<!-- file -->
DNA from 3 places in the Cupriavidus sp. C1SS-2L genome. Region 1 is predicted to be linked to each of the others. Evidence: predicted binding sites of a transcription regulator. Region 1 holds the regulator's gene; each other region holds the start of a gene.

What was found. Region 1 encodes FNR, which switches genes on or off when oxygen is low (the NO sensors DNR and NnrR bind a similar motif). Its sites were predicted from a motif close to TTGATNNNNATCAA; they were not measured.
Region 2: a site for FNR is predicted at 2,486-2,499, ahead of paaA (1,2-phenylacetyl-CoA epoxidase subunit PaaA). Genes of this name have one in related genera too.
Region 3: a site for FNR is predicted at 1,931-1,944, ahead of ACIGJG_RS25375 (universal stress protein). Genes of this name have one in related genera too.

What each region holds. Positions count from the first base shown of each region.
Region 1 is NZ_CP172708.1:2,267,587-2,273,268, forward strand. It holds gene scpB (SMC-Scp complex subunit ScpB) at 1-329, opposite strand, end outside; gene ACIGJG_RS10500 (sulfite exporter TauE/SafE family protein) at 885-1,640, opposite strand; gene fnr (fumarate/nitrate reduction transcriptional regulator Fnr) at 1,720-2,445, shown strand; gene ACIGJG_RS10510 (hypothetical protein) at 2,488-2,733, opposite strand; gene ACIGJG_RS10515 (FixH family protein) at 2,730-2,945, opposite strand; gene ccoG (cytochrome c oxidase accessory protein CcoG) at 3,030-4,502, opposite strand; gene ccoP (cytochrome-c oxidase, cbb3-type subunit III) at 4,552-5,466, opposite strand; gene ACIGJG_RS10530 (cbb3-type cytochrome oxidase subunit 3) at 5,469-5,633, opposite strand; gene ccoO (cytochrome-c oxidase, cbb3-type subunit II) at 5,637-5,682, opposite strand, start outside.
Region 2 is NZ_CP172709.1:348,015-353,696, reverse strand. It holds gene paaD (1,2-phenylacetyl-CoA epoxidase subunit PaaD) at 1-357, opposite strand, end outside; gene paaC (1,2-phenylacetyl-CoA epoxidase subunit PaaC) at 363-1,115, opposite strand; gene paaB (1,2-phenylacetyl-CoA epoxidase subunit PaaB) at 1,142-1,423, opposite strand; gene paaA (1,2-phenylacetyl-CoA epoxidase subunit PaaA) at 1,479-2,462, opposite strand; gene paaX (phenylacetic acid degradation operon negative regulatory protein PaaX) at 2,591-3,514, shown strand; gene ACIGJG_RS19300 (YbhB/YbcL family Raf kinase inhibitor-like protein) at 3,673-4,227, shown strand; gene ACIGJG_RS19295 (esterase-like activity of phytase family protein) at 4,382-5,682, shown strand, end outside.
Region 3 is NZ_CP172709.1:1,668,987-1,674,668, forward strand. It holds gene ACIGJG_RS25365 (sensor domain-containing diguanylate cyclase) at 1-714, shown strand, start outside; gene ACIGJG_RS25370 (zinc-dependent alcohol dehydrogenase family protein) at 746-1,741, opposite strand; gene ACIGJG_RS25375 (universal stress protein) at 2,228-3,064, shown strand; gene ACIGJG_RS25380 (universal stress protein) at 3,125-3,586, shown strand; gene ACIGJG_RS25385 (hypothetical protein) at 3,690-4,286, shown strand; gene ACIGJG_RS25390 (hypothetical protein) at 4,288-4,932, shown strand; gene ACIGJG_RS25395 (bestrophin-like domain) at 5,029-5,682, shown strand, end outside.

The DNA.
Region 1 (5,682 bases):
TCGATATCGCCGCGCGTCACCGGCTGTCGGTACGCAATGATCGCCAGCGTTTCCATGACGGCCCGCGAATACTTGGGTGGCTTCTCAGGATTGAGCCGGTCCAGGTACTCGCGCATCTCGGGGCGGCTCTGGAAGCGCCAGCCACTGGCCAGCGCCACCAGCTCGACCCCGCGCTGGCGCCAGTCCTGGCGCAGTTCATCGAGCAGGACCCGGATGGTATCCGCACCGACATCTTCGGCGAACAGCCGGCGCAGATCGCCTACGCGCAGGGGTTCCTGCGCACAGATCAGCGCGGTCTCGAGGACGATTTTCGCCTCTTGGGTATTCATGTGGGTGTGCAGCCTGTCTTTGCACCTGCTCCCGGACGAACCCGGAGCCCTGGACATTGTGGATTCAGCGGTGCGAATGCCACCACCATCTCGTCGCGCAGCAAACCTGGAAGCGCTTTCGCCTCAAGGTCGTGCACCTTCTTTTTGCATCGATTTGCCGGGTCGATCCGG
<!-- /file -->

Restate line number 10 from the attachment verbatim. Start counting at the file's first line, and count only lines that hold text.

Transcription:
Region 1 (5,682 bases):